"They were in jeopardy 10 years ago, and the demographic shifts have made it even more difficult for them to get re-elected," Rexroad said.
Dreier's redrawn district would contain a majority of Latino voters and is heavily Democratic, while Miller resides in a district that also serves as the home turf for Democratic Rep. Judy Chu and is heavily Asian and Democratic. They will have two options if they want to return to Congress: Take on a Democratic foe on unfriendly turf or shop for a new congressional district. Members of Congress do not have to live in the districts they represent.
Dreier and Miller declined to comment for this story.
Rexroad and Democratic analyst Paul Mitchell said Southern California Republicans Brian Bilbray and Elton Gallegly also face difficult re-election prospects.
Under the current map, Bilbray lives in the same district as Republican Rep. Darrell Issa. He can run against Issa in the GOP primary or run in a more Democratic district to the south that includes many of the San Diego suburbs he represented during his first stint in Congress and as a county supervisor. He said he would pursue the latter option.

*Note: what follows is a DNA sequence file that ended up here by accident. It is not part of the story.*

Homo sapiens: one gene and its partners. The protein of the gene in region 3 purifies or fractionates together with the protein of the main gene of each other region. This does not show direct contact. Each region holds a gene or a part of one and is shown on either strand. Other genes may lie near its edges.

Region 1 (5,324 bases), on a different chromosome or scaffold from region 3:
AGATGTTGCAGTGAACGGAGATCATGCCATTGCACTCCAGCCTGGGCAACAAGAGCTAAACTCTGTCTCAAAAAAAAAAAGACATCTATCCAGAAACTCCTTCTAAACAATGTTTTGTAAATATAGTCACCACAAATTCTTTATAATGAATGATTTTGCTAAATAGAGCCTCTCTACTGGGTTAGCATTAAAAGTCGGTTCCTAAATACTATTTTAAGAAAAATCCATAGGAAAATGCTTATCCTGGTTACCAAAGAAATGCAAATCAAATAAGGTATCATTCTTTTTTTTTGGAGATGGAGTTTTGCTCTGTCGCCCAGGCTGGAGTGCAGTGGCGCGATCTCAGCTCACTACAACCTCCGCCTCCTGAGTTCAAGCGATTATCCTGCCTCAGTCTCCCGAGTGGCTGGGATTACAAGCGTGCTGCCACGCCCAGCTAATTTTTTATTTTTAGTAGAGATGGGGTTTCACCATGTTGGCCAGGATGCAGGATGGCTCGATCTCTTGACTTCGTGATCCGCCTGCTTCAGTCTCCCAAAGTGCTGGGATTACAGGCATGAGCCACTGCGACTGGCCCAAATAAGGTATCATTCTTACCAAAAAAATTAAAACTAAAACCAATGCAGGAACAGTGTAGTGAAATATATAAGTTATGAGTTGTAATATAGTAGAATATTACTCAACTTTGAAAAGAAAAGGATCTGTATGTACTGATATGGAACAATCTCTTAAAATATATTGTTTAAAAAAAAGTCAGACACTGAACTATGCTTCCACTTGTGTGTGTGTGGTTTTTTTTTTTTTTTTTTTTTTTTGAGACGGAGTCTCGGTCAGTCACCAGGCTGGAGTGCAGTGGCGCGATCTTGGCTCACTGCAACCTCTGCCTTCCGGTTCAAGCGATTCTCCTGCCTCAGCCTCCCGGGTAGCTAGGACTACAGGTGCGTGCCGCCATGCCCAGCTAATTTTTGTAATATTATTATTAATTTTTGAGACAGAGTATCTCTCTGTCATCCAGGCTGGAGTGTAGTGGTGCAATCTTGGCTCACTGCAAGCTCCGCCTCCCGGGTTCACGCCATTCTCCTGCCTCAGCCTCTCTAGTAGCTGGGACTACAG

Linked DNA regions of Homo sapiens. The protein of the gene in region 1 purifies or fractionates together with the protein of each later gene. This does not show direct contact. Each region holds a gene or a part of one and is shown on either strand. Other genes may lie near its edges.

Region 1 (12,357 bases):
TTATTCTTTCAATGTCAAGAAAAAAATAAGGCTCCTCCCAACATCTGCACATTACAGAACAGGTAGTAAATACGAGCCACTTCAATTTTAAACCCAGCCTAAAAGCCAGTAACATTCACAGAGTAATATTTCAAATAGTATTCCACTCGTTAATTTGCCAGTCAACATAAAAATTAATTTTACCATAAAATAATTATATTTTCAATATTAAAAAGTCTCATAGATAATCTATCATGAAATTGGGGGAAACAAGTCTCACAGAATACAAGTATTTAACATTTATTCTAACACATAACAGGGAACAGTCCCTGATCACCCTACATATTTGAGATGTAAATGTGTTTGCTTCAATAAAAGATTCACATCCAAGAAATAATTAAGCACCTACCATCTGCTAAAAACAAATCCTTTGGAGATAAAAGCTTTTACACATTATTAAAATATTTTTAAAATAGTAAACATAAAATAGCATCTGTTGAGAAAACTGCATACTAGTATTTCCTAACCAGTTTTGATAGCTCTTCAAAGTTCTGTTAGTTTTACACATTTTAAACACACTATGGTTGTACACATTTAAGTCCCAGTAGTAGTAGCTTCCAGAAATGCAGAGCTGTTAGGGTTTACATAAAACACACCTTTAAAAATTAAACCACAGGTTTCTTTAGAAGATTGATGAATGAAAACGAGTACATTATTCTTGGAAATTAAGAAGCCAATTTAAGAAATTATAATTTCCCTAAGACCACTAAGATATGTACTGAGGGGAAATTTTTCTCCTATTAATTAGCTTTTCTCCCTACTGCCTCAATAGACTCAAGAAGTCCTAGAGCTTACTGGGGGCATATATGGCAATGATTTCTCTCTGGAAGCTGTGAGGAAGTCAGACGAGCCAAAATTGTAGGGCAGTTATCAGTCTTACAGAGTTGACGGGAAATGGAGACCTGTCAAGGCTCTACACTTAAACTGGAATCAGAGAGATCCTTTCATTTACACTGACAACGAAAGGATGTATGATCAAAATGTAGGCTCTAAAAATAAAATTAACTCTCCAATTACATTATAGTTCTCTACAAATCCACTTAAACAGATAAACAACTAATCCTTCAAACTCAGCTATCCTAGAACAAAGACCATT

"It's a little easier for me because I'm going back to communities I represented for 16 years. In fact, I'm going back to the town I was born in," Bilbray said, referring to Coronado.
Under the commission's proposed maps, Gallegly was placed in the same district as Rep. Howard "Buck" McKeon. He can run against McKeon or try to win an adjacent district that is decidedly more Democratic and Latino.
Gallegly said he didn't understand the logic behind some of the commission's moves in determining which communities landed in which districts.
"As bad as the process has been in the past, at least the politicians that were drawing the lines had to stand up and be accountable for them. At this point, the commissioners don't," Gallegly said.